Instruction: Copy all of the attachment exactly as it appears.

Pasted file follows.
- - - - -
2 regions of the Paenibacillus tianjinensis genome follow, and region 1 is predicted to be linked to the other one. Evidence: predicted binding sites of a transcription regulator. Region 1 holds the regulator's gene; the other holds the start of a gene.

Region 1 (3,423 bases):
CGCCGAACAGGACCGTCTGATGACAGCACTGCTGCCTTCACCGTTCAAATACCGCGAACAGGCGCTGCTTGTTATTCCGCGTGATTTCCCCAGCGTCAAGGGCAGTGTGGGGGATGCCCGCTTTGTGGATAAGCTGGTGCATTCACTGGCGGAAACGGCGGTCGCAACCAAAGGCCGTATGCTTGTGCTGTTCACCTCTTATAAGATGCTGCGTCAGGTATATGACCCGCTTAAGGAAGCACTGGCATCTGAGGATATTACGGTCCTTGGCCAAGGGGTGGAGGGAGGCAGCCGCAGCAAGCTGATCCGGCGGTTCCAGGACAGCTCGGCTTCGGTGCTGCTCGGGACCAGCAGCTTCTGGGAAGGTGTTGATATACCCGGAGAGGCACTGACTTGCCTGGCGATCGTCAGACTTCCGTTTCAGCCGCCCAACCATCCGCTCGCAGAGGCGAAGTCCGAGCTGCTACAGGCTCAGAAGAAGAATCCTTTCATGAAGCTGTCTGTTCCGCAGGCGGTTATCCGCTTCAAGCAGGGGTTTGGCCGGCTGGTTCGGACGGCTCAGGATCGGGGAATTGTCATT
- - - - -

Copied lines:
2 regions of the Paenibacillus tianjinensis genome follow, and region 1 is predicted to be linked to the other one. Evidence: predicted binding sites of a transcription regulator. Region 1 holds the regulator's gene; the other holds the start of a gene.

Region 1 (3,423 bases):
CGCCGAACAGGACCGTCTGATGACAGCACTGCTGCCTTCACCGTTCAAATACCGCGAACAGGCGCTGCTTGTTATTCCGCGTGATTTCCCCAGCGTCAAGGGCAGTGTGGGGGATGCCCGCTTTGTGGATAAGCTGGTGCATTCACTGGCGGAAACGGCGGTCGCAACCAAAGGCCGTATGCTTGTGCTGTTCACCTCTTATAAGATGCTGCGTCAGGTATATGACCCGCTTAAGGAAGCACTGGCATCTGAGGATATTACGGTCCTTGGCCAAGGGGTGGAGGGAGGCAGCCGCAGCAAGCTGATCCGGCGGTTCCAGGACAGCTCGGCTTCGGTGCTGCTCGGGACCAGCAGCTTCTGGGAAGGTGTTGATATACCCGGAGAGGCACTGACTTGCCTGGCGATCGTCAGACTTCCGTTTCAGCCGCCCAACCATCCGCTCGCAGAGGCGAAGTCCGAGCTGCTACAGGCTCAGAAGAAGAATCCTTTCATGAAGCTGTCTGTTCCGCAGGCGGTTATCCGCTTCAAGCAGGGGTTTGGCCGGCTGGTTCGGACGGCTCAGGATCGGGGAATTGTCATT